And I think there’s an argument to be made that in some ways our contemporary conversational practices are more brutal than this centuries-old form of chivalric entertainment at least when we address important issues upon which we passionately disagree. Often, in those cases, victory seems to require the utter silencing, dishonoring and dehumanization of our opponents. While there are those who insist upon the justification, value and even necessity of what I am calling brutal discourse to address controversial issues, I believe that the burden of proof for that disturbing position has not been met. Whatever tactful victories may be won by it, this practice seems strategically indefensible for the following reason: Brutality only serves to perpetuate disagreement, division, lack of understanding and more brutality. This is no path towards progress.
Those of us who are part of the academic community, I believe, have a special opportunity as well as a special responsibility to do better. We are not only uniquely equipped to engage in informed and rational dialogue, but also the primary agents entrusted with ensuring that this foundational activity of the academy continues and flourishes for the benefit of all society.
This exploration of what is at stake in the idea of dialogue speaks to my expectation that its appearance in our series title will not puzzle anyone.
Discernment: A honed, critical faculty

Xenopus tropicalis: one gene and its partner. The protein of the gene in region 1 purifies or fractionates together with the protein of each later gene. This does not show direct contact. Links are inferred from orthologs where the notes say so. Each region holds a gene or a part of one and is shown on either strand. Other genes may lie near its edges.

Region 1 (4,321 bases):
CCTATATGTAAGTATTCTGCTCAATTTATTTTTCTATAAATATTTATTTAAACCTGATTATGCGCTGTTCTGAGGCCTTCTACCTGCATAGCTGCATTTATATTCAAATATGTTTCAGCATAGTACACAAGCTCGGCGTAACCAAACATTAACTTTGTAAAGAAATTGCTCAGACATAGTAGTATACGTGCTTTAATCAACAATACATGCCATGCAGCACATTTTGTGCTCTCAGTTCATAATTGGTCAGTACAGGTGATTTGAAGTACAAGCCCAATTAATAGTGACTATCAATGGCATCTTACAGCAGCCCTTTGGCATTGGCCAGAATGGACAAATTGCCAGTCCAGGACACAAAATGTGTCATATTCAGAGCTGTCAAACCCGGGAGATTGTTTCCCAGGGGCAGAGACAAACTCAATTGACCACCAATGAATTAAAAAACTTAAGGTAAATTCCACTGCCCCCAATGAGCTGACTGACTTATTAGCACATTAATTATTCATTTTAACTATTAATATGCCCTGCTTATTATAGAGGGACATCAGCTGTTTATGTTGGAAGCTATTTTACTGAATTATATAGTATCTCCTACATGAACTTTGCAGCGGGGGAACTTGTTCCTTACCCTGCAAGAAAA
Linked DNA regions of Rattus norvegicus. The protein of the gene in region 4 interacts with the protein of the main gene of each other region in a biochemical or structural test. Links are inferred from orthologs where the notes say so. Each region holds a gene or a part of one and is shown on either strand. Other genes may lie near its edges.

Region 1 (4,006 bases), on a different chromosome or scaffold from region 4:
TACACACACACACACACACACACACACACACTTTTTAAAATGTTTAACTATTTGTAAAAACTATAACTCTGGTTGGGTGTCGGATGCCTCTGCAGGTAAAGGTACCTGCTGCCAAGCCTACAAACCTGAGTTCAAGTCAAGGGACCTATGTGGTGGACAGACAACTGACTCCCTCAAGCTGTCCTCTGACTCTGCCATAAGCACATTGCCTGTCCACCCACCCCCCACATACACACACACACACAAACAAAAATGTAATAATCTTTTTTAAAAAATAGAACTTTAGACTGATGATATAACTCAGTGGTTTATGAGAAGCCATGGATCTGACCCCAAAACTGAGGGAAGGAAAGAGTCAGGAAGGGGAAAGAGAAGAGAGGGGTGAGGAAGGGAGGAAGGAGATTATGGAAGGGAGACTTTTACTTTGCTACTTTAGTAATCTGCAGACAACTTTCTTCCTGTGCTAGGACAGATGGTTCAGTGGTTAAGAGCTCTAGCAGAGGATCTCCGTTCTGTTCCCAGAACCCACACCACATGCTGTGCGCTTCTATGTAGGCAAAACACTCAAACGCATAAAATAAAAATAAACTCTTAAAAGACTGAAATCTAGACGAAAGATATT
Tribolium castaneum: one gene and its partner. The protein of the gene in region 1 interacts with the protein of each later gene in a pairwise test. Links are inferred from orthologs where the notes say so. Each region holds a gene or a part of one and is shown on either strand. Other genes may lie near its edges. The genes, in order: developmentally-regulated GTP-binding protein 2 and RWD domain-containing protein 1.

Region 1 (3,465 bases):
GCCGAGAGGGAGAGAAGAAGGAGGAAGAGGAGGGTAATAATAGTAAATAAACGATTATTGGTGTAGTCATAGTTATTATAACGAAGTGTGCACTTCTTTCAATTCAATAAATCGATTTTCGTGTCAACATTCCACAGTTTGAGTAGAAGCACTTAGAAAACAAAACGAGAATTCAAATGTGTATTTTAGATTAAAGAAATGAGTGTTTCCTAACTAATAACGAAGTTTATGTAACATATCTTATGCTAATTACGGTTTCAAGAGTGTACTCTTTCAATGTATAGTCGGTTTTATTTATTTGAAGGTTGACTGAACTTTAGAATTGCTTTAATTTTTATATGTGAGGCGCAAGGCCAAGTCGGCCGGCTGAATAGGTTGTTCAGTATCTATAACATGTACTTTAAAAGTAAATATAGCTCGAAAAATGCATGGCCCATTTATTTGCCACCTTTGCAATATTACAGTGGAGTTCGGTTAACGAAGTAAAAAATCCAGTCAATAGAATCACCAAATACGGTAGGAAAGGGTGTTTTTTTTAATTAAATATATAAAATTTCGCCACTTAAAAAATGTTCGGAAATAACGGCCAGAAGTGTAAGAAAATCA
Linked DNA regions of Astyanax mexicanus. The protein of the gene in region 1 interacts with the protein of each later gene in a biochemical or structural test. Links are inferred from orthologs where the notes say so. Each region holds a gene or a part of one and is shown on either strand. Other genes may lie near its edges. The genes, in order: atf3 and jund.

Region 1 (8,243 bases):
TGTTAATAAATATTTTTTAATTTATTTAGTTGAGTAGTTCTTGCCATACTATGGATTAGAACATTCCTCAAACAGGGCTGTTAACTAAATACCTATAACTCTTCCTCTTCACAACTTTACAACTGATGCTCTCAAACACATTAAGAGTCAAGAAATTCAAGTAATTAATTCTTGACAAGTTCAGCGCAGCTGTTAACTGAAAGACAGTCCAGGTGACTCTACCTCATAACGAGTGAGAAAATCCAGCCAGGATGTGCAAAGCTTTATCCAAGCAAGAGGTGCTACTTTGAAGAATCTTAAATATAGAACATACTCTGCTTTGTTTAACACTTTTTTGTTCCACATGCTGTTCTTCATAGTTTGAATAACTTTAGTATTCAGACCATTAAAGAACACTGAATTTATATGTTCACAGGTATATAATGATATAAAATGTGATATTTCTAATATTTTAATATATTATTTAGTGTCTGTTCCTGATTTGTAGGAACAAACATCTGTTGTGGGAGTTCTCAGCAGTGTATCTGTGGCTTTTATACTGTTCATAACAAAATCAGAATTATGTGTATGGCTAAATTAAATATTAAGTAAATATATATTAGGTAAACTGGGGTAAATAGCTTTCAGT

But why do I also add discernment? In my opinion, we must be skilled at employing discernment, which I define as a honed, critical faculty encompassing knowledge recent and more if we are to proceed from dialogue to deeper understanding in the social good. As listeners, we must be able to thoroughly understand and test an idea, even if it is advocated with the best intentions and practices, even if it is supported by a great amount of information and rational argumentation. We can begin by precisely guaging the weight and solidity of the facts and reasoning offered, the reliability of the sources, and the coherence, inclusiveness and implications of the position being brought forward.
I will not attempt to go beyond this brief and incomplete outline of what goes into the practice of discernment. Suffice it to say that discernment potentially draws upon all of our intellectual, emotional and ethical resources. To be sure, I’ve left concepts somewhat mysterious, and so I will say as we often do about skills that are highly complex, that it is as much an art as a science. The good news is that we in the academic community are especially well equipped to practice this hybrid skill and what may be just as important, to continue getting better at practicing it the more we apply ourselves to the task. This new discussion series is one where we can advance our capacity for both dialogue and discernment.
The battlefield is a large one
Let me end by returning our focus to our event today. We have the privilege of hearing a roundtable discussion among four distinguished UC Davis scientists on the topic of “Science In a Post-Truth Era.”
The roundtable and Q&A to follow will be moderated by Professor Deb Niemeier of the Department of Civil and Environmental Engineering in the College of Engineering, and the School of Education.
Today’s roundtable has the virtue of addressing a topic that may not immediately spring to our minds when we think about dialogue and discernment. That topic is the practice and use of science in an era when both are under threat. But as today’s event will demonstrate, the field upon which the battle for dialogue and discernment must be fought is a large one.
Ralph J. Hexter